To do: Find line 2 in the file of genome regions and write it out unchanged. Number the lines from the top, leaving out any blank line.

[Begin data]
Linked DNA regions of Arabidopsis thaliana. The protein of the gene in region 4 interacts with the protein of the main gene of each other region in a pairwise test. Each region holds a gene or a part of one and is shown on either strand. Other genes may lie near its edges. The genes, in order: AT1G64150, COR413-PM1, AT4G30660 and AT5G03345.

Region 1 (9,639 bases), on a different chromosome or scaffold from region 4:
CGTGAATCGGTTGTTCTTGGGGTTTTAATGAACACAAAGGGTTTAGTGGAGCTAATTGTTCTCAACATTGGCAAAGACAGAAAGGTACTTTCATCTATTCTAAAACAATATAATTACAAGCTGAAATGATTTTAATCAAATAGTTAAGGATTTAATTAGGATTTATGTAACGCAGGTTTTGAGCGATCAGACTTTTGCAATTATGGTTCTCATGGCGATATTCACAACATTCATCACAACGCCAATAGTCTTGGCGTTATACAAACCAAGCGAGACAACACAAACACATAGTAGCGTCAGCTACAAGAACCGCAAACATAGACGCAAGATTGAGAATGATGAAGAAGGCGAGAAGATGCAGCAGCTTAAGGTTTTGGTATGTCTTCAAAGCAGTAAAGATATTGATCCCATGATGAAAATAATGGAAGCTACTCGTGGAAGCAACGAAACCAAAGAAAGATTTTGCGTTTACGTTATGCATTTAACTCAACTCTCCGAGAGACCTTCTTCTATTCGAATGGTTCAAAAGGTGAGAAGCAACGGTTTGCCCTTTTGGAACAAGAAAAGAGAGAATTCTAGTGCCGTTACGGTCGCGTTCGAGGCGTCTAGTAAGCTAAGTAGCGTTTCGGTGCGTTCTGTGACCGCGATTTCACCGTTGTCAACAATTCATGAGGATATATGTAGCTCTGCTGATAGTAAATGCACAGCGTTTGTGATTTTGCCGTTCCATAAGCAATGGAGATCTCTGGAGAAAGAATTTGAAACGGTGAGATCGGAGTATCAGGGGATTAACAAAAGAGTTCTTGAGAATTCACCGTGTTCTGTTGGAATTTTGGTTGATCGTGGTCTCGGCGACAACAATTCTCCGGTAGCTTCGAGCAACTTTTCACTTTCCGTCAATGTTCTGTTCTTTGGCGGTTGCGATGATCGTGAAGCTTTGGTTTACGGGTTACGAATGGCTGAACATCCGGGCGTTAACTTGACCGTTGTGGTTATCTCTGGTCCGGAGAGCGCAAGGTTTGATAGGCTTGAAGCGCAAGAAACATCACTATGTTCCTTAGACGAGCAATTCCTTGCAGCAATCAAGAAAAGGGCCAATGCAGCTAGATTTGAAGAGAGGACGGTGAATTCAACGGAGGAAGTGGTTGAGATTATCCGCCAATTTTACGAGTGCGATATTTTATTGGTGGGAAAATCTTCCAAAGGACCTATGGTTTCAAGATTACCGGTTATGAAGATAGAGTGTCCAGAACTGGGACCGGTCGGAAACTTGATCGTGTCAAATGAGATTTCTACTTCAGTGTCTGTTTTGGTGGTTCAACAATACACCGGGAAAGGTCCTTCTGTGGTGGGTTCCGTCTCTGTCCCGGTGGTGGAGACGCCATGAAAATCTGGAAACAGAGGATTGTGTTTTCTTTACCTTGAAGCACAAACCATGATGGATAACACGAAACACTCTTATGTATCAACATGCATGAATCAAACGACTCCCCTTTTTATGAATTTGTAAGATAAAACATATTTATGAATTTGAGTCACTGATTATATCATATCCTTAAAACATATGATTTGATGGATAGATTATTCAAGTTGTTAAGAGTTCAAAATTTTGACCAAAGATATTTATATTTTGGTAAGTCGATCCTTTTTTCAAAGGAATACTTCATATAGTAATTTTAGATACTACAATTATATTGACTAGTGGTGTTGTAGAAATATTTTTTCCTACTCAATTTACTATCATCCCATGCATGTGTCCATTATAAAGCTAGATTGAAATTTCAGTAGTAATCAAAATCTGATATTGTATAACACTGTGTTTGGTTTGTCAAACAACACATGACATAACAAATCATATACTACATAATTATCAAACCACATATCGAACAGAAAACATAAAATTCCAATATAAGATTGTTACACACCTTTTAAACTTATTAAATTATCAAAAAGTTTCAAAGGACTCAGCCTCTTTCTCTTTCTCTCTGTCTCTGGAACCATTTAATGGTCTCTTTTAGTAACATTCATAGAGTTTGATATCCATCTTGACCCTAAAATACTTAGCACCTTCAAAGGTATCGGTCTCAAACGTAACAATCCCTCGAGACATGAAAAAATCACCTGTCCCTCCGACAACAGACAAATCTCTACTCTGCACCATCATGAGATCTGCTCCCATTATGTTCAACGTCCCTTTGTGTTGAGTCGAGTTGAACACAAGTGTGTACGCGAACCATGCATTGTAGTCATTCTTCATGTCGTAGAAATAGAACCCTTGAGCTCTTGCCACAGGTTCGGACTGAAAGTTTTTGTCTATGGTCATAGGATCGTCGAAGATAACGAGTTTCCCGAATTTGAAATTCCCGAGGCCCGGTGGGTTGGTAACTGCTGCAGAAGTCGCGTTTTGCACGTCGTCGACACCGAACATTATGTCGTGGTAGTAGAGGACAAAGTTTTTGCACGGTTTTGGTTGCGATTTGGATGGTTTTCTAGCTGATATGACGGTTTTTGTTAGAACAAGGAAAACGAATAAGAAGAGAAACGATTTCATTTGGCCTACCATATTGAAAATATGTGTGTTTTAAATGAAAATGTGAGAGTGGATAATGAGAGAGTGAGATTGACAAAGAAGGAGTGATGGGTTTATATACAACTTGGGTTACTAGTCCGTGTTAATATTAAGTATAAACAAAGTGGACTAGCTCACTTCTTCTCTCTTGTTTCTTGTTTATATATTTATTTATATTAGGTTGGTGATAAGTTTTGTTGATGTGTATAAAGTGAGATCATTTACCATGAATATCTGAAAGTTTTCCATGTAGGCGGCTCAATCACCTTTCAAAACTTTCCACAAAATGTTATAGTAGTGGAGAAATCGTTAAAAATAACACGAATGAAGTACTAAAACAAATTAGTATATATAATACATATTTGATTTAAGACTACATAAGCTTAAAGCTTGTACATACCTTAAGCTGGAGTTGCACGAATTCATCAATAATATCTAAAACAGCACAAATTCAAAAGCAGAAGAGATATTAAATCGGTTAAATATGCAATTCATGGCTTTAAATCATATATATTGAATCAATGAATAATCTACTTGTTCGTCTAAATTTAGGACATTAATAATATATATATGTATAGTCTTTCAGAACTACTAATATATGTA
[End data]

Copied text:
Region 1 (9,639 bases), on a different chromosome or scaffold from region 4: